Monday, 13 August 2012

2 more 'On this Day' Challenge Quilts

The explanation behind these challenge quilts from our 2012 QQ Exhibition. 
We are happy to share our guidelines with other groups who are proposing a challenge for their exhibitions.  Alternatively, we could arrange to lend our quilts to other guilds for exhibition.
This has been one of our most popular challenges.

We were able to access digitised newspapers in the National Library of Australia for all the papers used.



ON THIS DAY
The Challenge this year was set by Robyn McPherson and Kay White. Participants were asked to provide a date between the 1st January 1901 and the 5th September 2011. They were also to pick a number between 2 and 10.

Each quilter participating in the challenge then received the front page of the Queanbeyan Age and the page corresponding to the number they had picked, for the date they had provided. If the Queanbeyan Age had not been published the participants were provided with pages from the Daily Telegraph or Sydney Morning Herald. Up to 3 entries per date were permitted and extra dates could be purchased.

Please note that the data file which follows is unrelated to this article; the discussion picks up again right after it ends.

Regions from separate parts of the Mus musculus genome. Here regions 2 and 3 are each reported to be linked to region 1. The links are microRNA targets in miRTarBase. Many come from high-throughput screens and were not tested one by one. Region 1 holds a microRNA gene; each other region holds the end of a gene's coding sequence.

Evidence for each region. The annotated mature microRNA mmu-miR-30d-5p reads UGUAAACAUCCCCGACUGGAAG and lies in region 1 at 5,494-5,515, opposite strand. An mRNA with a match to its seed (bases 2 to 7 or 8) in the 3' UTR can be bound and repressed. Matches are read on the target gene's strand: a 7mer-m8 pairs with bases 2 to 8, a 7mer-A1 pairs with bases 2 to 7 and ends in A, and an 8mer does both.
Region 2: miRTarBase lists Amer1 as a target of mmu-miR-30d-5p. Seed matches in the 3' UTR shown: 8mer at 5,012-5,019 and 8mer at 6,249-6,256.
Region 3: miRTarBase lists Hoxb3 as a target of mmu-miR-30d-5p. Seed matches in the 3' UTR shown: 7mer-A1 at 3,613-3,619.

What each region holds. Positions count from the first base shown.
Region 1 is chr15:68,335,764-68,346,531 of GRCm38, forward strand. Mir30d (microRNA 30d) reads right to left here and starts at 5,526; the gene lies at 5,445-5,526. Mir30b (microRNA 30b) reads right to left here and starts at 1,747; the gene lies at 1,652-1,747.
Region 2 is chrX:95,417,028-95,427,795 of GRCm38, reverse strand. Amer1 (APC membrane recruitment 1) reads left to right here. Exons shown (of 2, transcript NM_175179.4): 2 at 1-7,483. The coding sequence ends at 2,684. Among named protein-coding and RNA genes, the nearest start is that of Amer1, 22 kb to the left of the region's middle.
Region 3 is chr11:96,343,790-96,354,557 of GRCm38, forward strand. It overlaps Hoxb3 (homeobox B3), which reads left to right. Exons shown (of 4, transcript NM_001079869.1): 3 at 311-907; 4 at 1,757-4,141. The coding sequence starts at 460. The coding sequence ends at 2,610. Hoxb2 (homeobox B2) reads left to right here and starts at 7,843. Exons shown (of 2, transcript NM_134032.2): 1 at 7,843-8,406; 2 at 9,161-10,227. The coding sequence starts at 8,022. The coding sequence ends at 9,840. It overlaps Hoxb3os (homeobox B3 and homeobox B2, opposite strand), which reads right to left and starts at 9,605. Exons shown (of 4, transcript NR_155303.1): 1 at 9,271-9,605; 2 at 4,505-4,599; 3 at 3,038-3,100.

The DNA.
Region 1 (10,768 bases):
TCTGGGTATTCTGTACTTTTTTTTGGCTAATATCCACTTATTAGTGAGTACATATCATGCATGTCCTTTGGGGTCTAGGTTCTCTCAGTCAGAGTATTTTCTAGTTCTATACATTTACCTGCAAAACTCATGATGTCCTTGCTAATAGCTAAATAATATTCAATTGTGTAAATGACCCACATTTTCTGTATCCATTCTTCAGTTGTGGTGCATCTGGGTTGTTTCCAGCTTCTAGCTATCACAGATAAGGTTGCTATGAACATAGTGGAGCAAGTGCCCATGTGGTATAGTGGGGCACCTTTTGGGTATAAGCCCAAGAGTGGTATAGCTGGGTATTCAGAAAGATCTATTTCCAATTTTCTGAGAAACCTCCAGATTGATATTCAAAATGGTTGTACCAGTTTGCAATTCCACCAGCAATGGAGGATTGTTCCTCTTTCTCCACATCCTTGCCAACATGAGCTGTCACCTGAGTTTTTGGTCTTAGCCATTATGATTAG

The Challenge was then to take something from either of the pages and make a quilt representing that. The quilt could be any shape but needed to have a least one point on each side able to touch the sides of a 24inch square.

The quilt could be made using any technique but was to at least 75% black, grey and white fabric. The only other colour allowed was red (or shades of ) which had to be a minimum of 5% and a maximum of 25%.


Cassandra used the headline from her 9 September 1977 Queanbeyan Age newspaper  to recreate the early building stages of the Karabar Shopping Centre. 
Cassandra has also added more quilting to this quilt since the exhibition. I love the reflections in the front window and the addition of the motor bike.



Robyn felt that there wasn't anything quilt worthy in the stories of her 3 May 1948 newspaper. She took the selling price printed under the newspaper name which was 2d.
Remember pennies?
Newspaper boys would stand at the station and call '2d. Tuppence for a Herald.

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